The Clean Energy Finance Corporation has thrown its weight behind Australia’s first build-to-rent property fund, with a $50 million cornerstone investment in a $1 billion residential portfolio being developed and managed by ASX-listed diversified group, Mirvac.
The deal gives the CEFC a 30 per cent interest in the investment platform, called the Australian Build-to-Rent Club (ABTRC), whose seed asset will be Mirvac’s new 258-apartment building, Indigo, at its Pavilions project in Sydney’s Olympic Park.
The Club – as well as addressing issues of housing affordability and rental availability in Australia’s cities – will use cutting edge clean energy and energy efficiency technologies to offer renters lower-cost living, with a smaller carbon footprint.
For its part, the CEFC finance will support the use of a range of initiatives including on-site solar PV, energy display and monitoring systems, high-efficiency LED lighting, energy efficient appliances and windows, and passive solar design.
Combined, the initiatives are expected to cut energy use and greenhouse gas emissions by up to 40 per cent compared with what would be achieved under the minimum standards of the National Construction Code.
The move taps into a broader shift, by industry and governments, to address the problem of how to extend the benefits of energy efficiency and self generation to renters and residents of apartment buildings and other shared accommodation.
That effort has given rise to a number of innovative start-ups – SunTenants, Allume Energy, Enova, and Power Ledger, to name a few – while governments have also stepped up to address the issue, with a particular focus on extending access to solar and other energy saving technologies to lower income households.
CEFC CEO Ian Learmonth said the investment in the ABTRC was a way to offer tenants in Australia an immediate way to lower energy costs, while also tackling greenhouse gas emissions in Australia’s growing rental housing portfolio.
“With almost one third of Australians now in the long-term residential rental market, it’s critical that developers and owners incorporate innovative sustainable design measures from the early planning stage,” Learmonth said.
“It’s about delivering energy efficient buildings that have long-term environmental benefits.
“We see this as a win for tenants, a win for Mirvac, a win for ABTRC investors and a win for the environment. We look forward to seeing this approach to sustainability extended across other residential developments.”
Already big in the US and Europe, the build-to-rent market is just getting started in Australia, in response to increasing demand for good quality and long tenure inner city rental accommodation – particularly from the nation’s “millennials”, aged between 16 and 35.
Mirvac, which has been gearing up for its launch into BTR for some years now, is initially targeting a portfolio of five to six residential projects, mainly in Sydney and Melbourne. The Indigo project – which offers a mix of one, two and three bedroom apartments – is scheduled to be finished by mid-2021.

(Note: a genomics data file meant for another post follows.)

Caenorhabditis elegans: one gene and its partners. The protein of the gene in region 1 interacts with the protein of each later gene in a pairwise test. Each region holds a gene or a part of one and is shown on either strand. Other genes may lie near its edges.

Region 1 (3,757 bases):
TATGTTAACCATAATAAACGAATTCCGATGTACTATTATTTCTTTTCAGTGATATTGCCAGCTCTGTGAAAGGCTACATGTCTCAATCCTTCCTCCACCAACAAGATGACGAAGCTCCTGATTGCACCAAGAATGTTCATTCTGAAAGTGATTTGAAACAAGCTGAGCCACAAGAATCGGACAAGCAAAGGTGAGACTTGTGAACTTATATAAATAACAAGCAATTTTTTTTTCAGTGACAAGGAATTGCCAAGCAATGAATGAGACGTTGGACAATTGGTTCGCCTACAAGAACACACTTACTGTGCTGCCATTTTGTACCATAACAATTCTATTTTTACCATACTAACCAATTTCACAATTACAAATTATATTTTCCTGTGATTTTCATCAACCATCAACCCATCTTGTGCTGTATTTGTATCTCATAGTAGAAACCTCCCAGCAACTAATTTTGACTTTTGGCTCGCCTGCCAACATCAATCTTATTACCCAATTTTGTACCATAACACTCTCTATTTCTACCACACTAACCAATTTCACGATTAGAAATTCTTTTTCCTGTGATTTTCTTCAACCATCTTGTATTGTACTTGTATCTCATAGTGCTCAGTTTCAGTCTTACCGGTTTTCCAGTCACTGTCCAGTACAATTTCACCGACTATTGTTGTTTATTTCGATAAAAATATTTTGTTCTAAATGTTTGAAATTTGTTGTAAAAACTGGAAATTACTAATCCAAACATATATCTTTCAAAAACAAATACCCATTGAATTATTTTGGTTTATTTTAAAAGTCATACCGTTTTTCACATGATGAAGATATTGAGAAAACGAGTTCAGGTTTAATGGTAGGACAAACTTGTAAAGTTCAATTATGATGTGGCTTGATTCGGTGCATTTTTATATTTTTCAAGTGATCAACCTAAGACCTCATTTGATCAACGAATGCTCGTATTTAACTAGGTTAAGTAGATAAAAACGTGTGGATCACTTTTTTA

For investors, build-to-rent represents a new asset class for Australia – part of the so-called long-hold sector that, until now, has been sitting in the too hard basket.
“Mirvac really are convinced that the way that Australians approach housing is changing,” Learmonth said in an interview with One Step on Tuesday.
“And that means that there is now an opportunity for investors in the BTR market.”
According to Mirvac CEO Susan Lloyd-Hurwitz, attitudes to renting are changing, and becoming a lifestyle choice for a much wider group of people.
“Build-to-rent makes good business sense for Mirvac, by providing us with a new asset class and a secure revenue stream. It also provides us with a new and growing customer base,” she said.
“(It’s) an emerging sector where we can leverage our significant expertise in residential development and our asset management capabilities. It is very pleasing to have the CEFC on board.”
Mirvac hopes to attract large institutional investors such as super funds, as well as overseas capital. Securing the CEFC as a cornerstone investor, to help pave the way forward, is a pretty good start.
“The property initiatives Mirvac agreed to… translate to a reduction of power bills for tenants,” Learmonth adds. “Tenants don’t usually have that sort of flexibility. This is a deliberate attempt to build very high spec, energy efficient property, targeting renters.”
CEFC Property Sector lead Chris Wade said the green bank hoped to use its influence in the ABTRC to help set the standard for commercially achievable sustainability standards in residential apartments in the build-to-rent sector and beyond.
“Through this investment, we’ll also be supporting Mirvac as it works with tenants in the ABTRC portfolio to help them understand and reduce their energy consumption.”
This is not the first Mirvac project that the CEFC has invested in. In March, it committed up to $90 million in debt finance towards the property developer’s plan to embed a range of clean energy measures as part of the base build in three new residential communities.
The communities, planned for development in Sydney and Brisbane, will include more than 300 family homes of three and four bedrooms, each with built-in solar and battery storage systems, as well as high-grade insulation, LED lighting and energy efficient appliances.
The CEFC has also recently backed Australian Prime Property Fund Commercial (APPF Commercial) – a leading commercial property fund managed by Lendlease that is developing a solar powered commercial precinct in the Melbourne CBD as part of a portfolio of sustainable development projects.